With the UK’s referendum concluding in the unexpected result of voting to leave the EU, market sentiment has reacted negatively this morning. Ahead of the referendum, both UK equities and sterling had risen as expectations of a ‘remain’ vote increased. However, the initial reaction as results filtered through overnight was sterling weakness, with the UK currency dropping around 7.5% versus the dollar.
As the results unfolded, and the prospect of Brexit began to appear more probable, Asian equity markets fell sharply. UK shares initially fell heavily, with the FTSE100 dropping by 7% before recovering most of its losses. Meanwhile, gold surged and the yen – widely viewed as a “safe-haven” currency – strengthened; gilt prices rose and yields fell.
Following the result, Governor of the Bank of England (BoE) Mark Carney stressed the resilience of the UK’s financial system and maintained that there would be “no initial change” in the way that Britons travel or trade, although he warned that some market and economic volatility should be expected. The Confederation of British Industry (CBI) called on the Government and BoE to shore up confidence and economic stability, but observed that “rushed decisions” would not be appropriate. The British Chambers of Commerce (BCC) also urged the Government and BoE to take “swift, decisive, and coordinated action” to stabilise markets if necessary.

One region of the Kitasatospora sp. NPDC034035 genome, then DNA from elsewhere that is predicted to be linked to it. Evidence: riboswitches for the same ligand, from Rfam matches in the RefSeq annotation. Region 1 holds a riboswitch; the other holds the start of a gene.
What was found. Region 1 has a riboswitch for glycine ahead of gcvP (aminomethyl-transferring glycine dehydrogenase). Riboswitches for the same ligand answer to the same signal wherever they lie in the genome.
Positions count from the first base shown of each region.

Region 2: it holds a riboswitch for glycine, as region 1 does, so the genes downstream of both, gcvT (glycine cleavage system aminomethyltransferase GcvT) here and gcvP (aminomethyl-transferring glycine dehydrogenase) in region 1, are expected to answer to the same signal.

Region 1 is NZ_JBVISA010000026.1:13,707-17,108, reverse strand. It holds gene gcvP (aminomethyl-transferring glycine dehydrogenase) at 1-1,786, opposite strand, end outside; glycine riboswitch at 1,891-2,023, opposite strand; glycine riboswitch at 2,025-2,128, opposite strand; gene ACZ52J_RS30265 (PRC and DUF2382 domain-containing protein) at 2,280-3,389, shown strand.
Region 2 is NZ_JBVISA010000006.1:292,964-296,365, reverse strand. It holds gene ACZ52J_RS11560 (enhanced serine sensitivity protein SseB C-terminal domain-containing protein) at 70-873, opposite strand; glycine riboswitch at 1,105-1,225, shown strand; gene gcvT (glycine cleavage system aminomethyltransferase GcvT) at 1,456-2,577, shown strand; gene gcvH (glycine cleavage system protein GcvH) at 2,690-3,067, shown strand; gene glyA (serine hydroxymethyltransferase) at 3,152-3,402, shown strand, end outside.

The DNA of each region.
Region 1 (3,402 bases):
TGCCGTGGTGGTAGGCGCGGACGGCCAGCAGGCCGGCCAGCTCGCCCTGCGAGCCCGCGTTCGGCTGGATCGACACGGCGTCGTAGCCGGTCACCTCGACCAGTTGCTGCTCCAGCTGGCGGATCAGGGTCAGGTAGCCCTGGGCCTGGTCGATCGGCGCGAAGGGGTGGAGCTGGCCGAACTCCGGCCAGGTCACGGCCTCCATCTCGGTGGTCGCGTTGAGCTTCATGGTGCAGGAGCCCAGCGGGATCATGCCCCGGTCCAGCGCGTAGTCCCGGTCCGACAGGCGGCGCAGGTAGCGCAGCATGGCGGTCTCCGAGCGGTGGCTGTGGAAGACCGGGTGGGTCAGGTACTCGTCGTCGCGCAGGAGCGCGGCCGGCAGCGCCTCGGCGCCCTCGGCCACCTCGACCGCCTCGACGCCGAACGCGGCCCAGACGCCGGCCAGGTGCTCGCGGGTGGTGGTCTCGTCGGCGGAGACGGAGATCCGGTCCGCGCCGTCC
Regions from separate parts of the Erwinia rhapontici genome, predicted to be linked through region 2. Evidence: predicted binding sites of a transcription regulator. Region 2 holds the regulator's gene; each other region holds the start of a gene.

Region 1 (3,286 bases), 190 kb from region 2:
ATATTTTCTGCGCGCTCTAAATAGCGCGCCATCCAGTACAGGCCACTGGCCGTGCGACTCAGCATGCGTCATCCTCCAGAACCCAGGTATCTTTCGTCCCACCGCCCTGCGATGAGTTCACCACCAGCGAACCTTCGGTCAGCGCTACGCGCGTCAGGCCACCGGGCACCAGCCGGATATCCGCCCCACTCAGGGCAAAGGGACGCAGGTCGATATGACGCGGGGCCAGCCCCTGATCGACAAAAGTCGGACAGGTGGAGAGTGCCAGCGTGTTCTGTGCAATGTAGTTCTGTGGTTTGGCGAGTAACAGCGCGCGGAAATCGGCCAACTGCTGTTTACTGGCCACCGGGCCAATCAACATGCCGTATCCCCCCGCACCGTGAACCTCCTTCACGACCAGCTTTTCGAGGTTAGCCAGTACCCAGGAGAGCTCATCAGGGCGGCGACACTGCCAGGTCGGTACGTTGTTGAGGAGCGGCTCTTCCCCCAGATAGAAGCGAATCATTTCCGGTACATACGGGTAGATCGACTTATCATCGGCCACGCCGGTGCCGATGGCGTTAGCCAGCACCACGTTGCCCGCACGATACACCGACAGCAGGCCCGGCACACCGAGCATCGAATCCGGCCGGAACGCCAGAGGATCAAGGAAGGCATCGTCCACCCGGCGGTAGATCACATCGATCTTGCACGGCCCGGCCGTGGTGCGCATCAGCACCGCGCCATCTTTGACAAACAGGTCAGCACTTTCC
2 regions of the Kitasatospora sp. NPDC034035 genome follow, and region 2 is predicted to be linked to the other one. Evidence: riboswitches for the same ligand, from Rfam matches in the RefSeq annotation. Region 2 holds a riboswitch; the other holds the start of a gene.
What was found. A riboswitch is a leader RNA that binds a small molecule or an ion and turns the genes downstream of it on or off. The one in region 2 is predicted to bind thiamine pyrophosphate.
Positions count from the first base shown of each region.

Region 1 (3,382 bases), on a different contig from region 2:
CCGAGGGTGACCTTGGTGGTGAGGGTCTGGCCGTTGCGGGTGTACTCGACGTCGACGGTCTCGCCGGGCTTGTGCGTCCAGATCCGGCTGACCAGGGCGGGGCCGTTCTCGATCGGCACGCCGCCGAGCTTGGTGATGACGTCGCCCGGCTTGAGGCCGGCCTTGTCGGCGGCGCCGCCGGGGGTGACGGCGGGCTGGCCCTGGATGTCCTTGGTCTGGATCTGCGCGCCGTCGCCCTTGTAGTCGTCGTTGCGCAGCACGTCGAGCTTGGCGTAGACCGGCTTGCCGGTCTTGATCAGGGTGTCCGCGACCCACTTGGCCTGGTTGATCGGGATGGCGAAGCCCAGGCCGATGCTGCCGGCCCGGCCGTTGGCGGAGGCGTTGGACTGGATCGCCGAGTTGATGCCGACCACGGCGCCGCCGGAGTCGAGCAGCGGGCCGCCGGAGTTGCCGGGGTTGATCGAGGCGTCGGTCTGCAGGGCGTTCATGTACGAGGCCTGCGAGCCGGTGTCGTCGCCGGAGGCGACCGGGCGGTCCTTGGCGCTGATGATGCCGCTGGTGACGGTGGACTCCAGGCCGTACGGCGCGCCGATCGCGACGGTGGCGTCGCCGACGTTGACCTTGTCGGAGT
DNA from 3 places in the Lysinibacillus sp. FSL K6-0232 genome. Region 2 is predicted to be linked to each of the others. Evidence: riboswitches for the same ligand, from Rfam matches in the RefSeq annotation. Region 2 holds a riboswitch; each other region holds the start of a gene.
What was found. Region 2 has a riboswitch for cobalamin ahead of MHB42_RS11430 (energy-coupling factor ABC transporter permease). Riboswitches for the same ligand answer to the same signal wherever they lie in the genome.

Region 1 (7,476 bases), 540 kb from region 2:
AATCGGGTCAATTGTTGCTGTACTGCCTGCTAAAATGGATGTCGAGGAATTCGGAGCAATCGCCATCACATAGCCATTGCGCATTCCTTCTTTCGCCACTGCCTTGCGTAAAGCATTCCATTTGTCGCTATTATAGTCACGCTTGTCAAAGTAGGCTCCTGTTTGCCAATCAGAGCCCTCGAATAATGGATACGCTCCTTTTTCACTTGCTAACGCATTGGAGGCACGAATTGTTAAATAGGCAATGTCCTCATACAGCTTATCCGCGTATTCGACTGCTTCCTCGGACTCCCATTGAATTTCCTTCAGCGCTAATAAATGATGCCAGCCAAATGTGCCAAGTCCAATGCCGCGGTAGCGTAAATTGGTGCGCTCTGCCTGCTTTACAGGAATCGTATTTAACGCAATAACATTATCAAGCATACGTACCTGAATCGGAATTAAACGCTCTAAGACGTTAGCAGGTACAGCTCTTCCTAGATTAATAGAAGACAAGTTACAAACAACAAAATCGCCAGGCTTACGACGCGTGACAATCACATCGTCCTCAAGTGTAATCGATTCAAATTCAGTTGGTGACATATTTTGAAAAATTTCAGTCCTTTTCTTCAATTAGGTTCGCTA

Looking ahead, as the UK starts the convoluted process of detaching itself from Europe, sentiment is likely to be adversely affected by concerns over the future. The BCC warned that “confidence, investment, hiring and growth” are all likely to be undermined by a protracted period of uncertainty. Meanwhile, political instability has been exacerbated by the news that Prime Minister David Cameron will step down by October. Furthermore, following Scotland’s “remain” vote, the referendum’s result will reignite debate over the question of Scotland’s independence. There will also be questions over how soon the UK will invoke Article 50, which sets out the – as yet unprecedented – procedure for the withdrawal of a member state from the EU.
At this stage there are still many variables and uncertainty is likely to keep sentiment subdued in the short term. Over the coming weeks, both political risk and the economic uncertainty will be subject to greater focus, particularly with major elections coming up in the US, Germany and Spain.
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